Monthly Archives: April 2019

Macro Briefing: 30 April 2019

Trump sues banks to block congressional subpoenas: USA Today
N. Korea issues new warning to US for denuclearization talks: CNBC
Rod Rosenstein, US deputy attorney general, submits resignation: Reuters
China’s mfg sector expanding at slower-than-expected rate in April: CNBC
Eurozone GDP growth accelerated in first quarter: RTT
Climate change is a rising factor in choices for US farming: NY Times
Will US small-cap stocks benefit from a stronger dollar? WSJ
Texas factory growth accelerated in April: Dallas Fed
US consumer spending 1yr growth picked up; disposable income trend weakened:

Macro Briefing: 29 April 2019

Trump’s revisions to Nafta face uphill battle in House: WSJ
Treasury Secretary: US-China trade talks in ‘final laps’: CNBC
US Navy warships sailed through Taiwan Strait on Sunday: Reuters
Spain’s governing Socialists win country’s 3rd election in 4 years: BBC
Ag and mfg firms among hardest hit from tariffs in US-China trade war: The Hill
US stock mkt closed at record as Q3 GDP rose more than expected: MW
US Consumer Sentiment Index fell less than expected in April: Bloomberg
10yr-2yr US Treasury yield spread rises to 23 bps — highest since late-Nov:

Book Bits | 27 April 2019

Economics in Two Lessons: Why Markets Work So Well, and Why They Can Fail So Badly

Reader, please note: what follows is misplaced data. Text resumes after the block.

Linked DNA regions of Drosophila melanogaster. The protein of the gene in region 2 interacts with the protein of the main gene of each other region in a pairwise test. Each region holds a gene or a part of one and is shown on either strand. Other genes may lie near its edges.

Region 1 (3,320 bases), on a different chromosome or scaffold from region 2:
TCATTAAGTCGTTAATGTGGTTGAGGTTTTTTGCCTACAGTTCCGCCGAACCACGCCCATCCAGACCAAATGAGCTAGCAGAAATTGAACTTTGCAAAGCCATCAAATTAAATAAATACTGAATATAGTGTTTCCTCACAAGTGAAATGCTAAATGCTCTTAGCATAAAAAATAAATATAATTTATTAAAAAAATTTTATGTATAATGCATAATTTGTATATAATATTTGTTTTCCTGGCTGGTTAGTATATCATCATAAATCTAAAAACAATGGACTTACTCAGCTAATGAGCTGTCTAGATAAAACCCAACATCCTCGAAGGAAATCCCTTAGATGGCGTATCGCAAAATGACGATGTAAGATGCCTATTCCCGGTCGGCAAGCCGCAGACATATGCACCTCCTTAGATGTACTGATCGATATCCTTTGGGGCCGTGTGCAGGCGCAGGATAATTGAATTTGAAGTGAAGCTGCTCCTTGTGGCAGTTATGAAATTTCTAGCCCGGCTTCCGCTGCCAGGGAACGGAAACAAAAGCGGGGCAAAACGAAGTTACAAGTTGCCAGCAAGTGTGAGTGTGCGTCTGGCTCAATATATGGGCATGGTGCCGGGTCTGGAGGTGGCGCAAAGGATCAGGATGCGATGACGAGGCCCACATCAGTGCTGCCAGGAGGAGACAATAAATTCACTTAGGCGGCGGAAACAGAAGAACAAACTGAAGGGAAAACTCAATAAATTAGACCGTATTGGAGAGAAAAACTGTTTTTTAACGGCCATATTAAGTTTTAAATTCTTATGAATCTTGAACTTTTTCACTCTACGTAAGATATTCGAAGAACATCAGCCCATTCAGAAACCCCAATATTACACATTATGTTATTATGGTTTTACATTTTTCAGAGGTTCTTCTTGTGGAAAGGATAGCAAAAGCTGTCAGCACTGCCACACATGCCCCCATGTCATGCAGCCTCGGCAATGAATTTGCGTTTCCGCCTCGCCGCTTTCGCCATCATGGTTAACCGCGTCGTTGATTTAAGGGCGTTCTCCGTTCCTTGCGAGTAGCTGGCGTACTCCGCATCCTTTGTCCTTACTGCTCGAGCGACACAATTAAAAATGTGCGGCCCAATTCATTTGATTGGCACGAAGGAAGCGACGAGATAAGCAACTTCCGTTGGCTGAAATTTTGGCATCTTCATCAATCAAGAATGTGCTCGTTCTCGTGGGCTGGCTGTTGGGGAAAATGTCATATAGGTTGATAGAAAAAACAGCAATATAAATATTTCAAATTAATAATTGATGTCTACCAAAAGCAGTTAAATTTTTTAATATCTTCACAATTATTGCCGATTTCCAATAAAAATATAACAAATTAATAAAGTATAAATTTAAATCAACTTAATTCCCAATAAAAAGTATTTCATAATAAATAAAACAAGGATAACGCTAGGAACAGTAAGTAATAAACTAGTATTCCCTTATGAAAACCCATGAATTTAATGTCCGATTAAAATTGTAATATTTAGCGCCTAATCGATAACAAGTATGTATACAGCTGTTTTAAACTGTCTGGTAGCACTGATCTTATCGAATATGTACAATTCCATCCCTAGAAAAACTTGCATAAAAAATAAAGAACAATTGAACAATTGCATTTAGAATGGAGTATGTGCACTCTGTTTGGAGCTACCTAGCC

By John Quiggin
Summary via publisher (Princeton U. Press)
Since 1946, Henry Hazlitt’s bestselling Economics in One Lesson has popularized the belief that economics can be boiled down to one simple lesson: market prices represent the true cost of everything. But one-lesson economics tells only half the story. It can explain why markets often work so well, but it can’t explain why they often fail so badly—or what we should do when they stumble. As Nobel Prize–winning economist Paul Samuelson quipped, “When someone preaches ‘Economics in one lesson,’ I advise: Go back for the second lesson.” In Economics in Two Lessons, John Quiggin teaches both lessons, offering a masterful introduction to the key ideas behind the successes—and failures—of free markets.
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Junk Bonds Continue To Lead US Fixed-Income Rally In 2019

Bloomberg’s Nir Kaissar is no fan of high-yield bonds. He warns that this slice of fixed income “is likely to be a drag on growth” for the risk portion of portfolios “while including them in non-risk undermines safety. Neither option is appealing.” Even worse, junk bonds don’t offer much diversification “because they’re highly correlated with stocks,” he charges.
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Macro Briefing: 26 April 2019

US growth expected to post solid gain in today’s Q1 GDP report: WSJ
Survey of economists: Fed on hold through 2020, no rate cut: Bloomberg
China’s president outlines plans for nat’l economic reform: CNBC
N. Korea’s Kim Jong Un: US acted in ‘bad faith’ at Hanoi summit: CNBC
Mfg activity slows in Fed’s 10th district in April: KC Fed
US jobless claims rose sharply last week but trend still healthy: CNBC
Final GDPNow estimate for Q1 GDP ticks down to +2.7%: Atlanta Fed
Core US durable goods orders for March accelerated to 5.3% 1yr increase:

Macro Briefing: 25 April 2019

Trump vows to fight ‘all the subpoenas’ issued by the House: The Hill
N. Korea’s Kim and Russia’s Putin discuss nuclear stalemate: ABC
Measles cases in US rise to highest since 2000: CNN
Former VP Joe Biden plans to launch run for White House today: Reuters
World’s major insurance firms see US recession by 2020 or 2021: FN
Survey: gov’t and immigration are biggest US challenges: Gallup
Effective Fed funds rate holds at 11yr high of 2.44% for third day: Fed Reserve